For indirect sales channels: When a collaborator conducts the sales activity, your resources are different. These may include accounting system management with an emphasis on training and co-marketing efforts.
For eCommerce channels: Maximise marketing and technical resource support from IT to generate engagements and increase sales.
2. Establish a unified selling strategy across distribution and sales channels.
To avoid channel conflict, your channels must establish distinct sales procedures. When sales processes are not coordinated, mainly in terms of account management and pricing, conflict is more likely to occur. Channels will compete for the same customers, therefore negating the purpose of growing your targeted market share.
For example, you cannot place your physical store adjacent to an indirect sales channel, such as a supermarket. Competing with them will not increase your brand awareness. Your sales procedures must have well-defined geographic and market coverage for each channel to eliminate overlapping and possible conflicts.
3. Implement a pricing system for all distribution and sales channels.
Being inconsistent will not help you. Setting certain rules for one channel but not applying them in the other may lead to channel conflict. We advise you to ensure that your pricing policies are uniform across sales channels so that no one has an edge over the others.
There are pricing solutions in making it easier to operate across sales channels. For instance, some technologies allow you to expand your product, content management, and IT resources.
We know that you want solutions that will fit into your CRM processes. Just make sure that the license includes an extension to other sales channels and that you do not need to pay for additional permissions. Furthermore, verify that your solution provides comprehensive pricing recommendations based on proven methods for the best pricing policy across all channels.
In fact, our findings show that with the right setup and pricing team in place, incremental earnings gains can begin in as little as 12 weeks. The team can capture at least 1.0-2.25% more margin after 6 months using well-researched price management techniques. After 9-12 months, organisations are frequently generating 3-7% higher profits every year as they find more complex and previously unrealised possibilities, efficiencies, and risks.
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Distribution Channel Management & Channel Conflict Resolution
The advantages of extending marketing across several platforms are too compelling to ignore. However, failure to synchronise prices across channels may result in serious channel conflicts. Let’s look at a real-world example of how an organisation used pricing to overcome channel conflict.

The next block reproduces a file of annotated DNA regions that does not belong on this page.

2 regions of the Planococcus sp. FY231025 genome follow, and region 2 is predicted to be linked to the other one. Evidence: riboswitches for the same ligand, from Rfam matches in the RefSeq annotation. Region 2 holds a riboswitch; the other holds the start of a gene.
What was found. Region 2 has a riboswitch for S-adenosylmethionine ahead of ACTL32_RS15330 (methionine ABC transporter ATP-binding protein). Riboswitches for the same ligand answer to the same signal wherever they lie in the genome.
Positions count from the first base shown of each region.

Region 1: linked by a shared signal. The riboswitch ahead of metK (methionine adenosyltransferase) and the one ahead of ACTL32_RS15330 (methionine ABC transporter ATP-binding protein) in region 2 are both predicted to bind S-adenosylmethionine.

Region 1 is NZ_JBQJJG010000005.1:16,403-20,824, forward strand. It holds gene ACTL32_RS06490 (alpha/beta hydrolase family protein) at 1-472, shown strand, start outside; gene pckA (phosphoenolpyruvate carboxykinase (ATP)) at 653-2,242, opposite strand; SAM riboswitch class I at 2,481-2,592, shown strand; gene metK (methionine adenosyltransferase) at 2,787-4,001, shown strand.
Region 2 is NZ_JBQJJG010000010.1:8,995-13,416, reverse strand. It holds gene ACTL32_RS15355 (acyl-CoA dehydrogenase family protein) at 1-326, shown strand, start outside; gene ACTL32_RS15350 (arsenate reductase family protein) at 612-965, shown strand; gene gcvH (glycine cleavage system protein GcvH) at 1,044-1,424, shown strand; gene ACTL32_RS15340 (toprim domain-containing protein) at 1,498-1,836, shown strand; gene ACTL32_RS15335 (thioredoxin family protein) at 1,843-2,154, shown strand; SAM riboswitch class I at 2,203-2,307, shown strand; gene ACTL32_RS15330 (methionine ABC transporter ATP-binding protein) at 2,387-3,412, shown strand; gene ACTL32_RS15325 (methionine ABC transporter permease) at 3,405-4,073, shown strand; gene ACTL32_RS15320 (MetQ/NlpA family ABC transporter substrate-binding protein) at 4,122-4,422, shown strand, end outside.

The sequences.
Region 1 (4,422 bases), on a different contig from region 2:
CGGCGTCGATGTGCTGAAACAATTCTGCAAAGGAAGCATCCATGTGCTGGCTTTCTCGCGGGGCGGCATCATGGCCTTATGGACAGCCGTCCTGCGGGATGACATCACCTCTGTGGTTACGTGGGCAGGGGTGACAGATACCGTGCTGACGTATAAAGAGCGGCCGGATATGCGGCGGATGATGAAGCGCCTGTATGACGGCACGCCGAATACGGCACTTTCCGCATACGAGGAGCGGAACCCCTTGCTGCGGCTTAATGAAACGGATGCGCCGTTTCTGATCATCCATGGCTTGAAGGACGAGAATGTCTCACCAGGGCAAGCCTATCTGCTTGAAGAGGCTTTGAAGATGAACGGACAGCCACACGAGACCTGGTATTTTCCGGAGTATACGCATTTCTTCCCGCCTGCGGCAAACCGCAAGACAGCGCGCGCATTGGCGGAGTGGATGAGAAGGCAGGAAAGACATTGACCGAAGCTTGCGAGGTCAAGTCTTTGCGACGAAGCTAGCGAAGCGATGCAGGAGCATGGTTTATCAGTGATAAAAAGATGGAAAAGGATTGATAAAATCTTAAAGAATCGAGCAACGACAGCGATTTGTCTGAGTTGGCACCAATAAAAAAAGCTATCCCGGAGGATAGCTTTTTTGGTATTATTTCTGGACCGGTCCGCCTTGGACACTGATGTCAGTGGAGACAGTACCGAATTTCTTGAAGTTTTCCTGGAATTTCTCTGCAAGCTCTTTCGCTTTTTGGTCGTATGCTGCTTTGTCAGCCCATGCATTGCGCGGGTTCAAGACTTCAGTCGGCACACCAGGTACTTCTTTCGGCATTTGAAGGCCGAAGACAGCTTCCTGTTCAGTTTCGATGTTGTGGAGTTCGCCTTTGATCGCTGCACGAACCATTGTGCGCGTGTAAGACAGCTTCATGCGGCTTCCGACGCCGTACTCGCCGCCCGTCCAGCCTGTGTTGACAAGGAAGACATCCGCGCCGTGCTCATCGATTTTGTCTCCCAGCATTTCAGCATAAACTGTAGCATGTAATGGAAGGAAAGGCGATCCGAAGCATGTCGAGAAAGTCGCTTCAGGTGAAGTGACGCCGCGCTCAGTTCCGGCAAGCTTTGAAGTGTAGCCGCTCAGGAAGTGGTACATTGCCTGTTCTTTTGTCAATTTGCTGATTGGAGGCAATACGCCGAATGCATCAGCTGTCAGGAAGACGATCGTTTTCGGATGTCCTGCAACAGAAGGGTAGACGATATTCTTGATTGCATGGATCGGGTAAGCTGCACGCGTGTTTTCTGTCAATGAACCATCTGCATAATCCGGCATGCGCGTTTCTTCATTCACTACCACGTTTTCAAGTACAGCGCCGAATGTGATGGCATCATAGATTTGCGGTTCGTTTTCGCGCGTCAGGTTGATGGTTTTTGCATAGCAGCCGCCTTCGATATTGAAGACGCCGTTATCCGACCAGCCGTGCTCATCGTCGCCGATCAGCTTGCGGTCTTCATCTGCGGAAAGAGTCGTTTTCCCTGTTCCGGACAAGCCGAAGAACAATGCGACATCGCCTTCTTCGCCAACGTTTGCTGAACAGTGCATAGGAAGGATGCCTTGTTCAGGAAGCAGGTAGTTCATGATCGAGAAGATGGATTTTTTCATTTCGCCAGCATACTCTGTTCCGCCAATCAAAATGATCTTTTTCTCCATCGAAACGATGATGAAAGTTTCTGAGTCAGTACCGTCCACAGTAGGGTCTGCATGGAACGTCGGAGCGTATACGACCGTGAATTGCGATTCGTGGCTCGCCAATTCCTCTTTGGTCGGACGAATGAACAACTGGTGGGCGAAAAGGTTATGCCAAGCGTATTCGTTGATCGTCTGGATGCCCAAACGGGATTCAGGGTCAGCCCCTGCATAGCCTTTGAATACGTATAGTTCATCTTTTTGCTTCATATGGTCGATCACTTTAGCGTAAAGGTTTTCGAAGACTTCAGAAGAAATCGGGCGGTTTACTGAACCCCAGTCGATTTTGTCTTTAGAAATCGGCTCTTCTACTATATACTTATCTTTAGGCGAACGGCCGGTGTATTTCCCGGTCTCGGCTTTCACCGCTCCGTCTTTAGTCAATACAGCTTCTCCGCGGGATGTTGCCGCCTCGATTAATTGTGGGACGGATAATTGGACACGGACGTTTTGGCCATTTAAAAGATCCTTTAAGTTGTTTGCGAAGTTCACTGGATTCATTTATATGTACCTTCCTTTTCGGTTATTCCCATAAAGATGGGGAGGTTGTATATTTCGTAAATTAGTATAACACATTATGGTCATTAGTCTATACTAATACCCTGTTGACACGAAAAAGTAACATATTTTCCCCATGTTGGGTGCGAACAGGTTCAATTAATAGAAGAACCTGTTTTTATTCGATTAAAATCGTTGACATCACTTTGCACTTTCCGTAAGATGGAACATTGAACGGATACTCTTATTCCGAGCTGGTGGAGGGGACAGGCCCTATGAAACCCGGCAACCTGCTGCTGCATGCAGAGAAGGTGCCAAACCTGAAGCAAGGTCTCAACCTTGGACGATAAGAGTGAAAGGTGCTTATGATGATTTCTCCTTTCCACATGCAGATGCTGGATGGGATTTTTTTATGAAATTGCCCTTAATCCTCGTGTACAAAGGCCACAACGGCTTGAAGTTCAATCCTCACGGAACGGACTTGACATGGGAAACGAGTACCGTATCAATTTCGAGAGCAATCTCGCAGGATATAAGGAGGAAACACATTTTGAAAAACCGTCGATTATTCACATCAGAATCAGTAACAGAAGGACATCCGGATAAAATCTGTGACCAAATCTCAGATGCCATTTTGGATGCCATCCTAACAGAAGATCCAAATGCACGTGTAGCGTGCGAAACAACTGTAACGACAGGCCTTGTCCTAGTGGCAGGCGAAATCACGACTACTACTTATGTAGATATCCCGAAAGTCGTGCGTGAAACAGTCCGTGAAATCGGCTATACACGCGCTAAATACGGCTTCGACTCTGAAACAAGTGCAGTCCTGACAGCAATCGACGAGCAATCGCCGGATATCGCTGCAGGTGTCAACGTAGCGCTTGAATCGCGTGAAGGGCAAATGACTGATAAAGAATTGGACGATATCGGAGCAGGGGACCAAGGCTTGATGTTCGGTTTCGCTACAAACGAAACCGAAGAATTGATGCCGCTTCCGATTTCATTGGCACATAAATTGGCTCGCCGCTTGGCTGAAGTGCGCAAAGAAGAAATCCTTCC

A company we know used to sell a product in-store for $25 whereas their online partner sells the identical item for $20. This snatched sales from retail establishments, having a substantial impact on their demand. To overcome this issue, they had to pick between lowering their price and terminating their partnership with the online shop. Admittedly, the first choice will reduce its profit margin, and the latter is impractical.
With the help of its pricing team, the company found the perfect answer to their dilemma with strategic pricing across its channels. To maintain higher prices, the company began selling the most updated or newest version of its products in its physical stores. Online partners, on the other hand, will only sell older versions to avoid competition and target a different demographic.
Finally, by adopting smart pricing across its existing channels, the brand was able to boost demand and accelerate sales growth while also minimising the likelihood of a channel conflict.
Distribution channel management inefficiencies, resulting in channel conflicts, have a variety of negative consequences for any organisation, such as weakening a brand’s and its products’ pricing power. Disagreements and mistakes are an inevitable part of running any business, particularly those in the process of transformation and expansion. Nonetheless, companies looking to increase their distribution channels can reduce possible conflicts by maximising their resources and implementing uniform sales and pricing strategies throughout sales channels.